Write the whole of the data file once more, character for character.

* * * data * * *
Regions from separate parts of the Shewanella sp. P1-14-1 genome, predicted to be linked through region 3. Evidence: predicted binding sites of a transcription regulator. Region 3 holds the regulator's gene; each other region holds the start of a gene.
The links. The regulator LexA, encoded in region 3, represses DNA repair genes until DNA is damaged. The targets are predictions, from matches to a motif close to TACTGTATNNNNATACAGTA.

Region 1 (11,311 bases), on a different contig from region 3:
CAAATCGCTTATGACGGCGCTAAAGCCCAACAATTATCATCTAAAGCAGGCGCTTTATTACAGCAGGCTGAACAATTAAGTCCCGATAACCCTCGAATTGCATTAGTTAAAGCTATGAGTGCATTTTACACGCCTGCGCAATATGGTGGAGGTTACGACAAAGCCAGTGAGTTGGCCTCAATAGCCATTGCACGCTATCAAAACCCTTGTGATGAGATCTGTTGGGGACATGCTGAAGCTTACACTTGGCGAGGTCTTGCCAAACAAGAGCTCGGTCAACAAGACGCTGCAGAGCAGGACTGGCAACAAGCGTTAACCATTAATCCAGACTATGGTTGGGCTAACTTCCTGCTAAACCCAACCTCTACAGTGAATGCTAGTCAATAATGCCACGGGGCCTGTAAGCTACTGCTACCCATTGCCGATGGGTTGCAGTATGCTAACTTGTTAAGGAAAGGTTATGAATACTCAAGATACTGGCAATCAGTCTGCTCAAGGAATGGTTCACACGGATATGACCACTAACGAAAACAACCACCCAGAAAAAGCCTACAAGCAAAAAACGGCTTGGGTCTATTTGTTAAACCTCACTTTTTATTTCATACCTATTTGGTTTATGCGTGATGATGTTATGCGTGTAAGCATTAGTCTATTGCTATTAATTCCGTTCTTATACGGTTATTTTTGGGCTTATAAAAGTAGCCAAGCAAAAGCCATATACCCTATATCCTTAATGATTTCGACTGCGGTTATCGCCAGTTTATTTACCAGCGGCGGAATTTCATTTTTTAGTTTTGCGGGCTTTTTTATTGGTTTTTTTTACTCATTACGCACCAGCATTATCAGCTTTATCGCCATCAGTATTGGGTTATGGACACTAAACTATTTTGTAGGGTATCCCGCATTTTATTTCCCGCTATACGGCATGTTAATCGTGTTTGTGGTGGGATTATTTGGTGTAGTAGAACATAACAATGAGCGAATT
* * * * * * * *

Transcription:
Regions from separate parts of the Shewanella sp. P1-14-1 genome, predicted to be linked through region 3. Evidence: predicted binding sites of a transcription regulator. Region 3 holds the regulator's gene; each other region holds the start of a gene.
The links. The regulator LexA, encoded in region 3, represses DNA repair genes until DNA is damaged. The targets are predictions, from matches to a motif close to TACTGTATNNNNATACAGTA.

Region 1 (11,311 bases), on a different contig from region 3:
CAAATCGCTTATGACGGCGCTAAAGCCCAACAATTATCATCTAAAGCAGGCGCTTTATTACAGCAGGCTGAACAATTAAGTCCCGATAACCCTCGAATTGCATTAGTTAAAGCTATGAGTGCATTTTACACGCCTGCGCAATATGGTGGAGGTTACGACAAAGCCAGTGAGTTGGCCTCAATAGCCATTGCACGCTATCAAAACCCTTGTGATGAGATCTGTTGGGGACATGCTGAAGCTTACACTTGGCGAGGTCTTGCCAAACAAGAGCTCGGTCAACAAGACGCTGCAGAGCAGGACTGGCAACAAGCGTTAACCATTAATCCAGACTATGGTTGGGCTAACTTCCTGCTAAACCCAACCTCTACAGTGAATGCTAGTCAATAATGCCACGGGGCCTGTAAGCTACTGCTACCCATTGCCGATGGGTTGCAGTATGCTAACTTGTTAAGGAAAGGTTATGAATACTCAAGATACTGGCAATCAGTCTGCTCAAGGAATGGTTCACACGGATATGACCACTAACGAAAACAACCACCCAGAAAAAGCCTACAAGCAAAAAACGGCTTGGGTCTATTTGTTAAACCTCACTTTTTATTTCATACCTATTTGGTTTATGCGTGATGATGTTATGCGTGTAAGCATTAGTCTATTGCTATTAATTCCGTTCTTATACGGTTATTTTTGGGCTTATAAAAGTAGCCAAGCAAAAGCCATATACCCTATATCCTTAATGATTTCGACTGCGGTTATCGCCAGTTTATTTACCAGCGGCGGAATTTCATTTTTTAGTTTTGCGGGCTTTTTTATTGGTTTTTTTTACTCATTACGCACCAGCATTATCAGCTTTATCGCCATCAGTATTGGGTTATGGACACTAAACTATTTTGTAGGGTATCCCGCATTTTATTTCCCGCTATACGGCATGTTAATCGTGTTTGTGGTGGGATTATTTGGTGTAGTAGAACATAACAATGAGCGAATT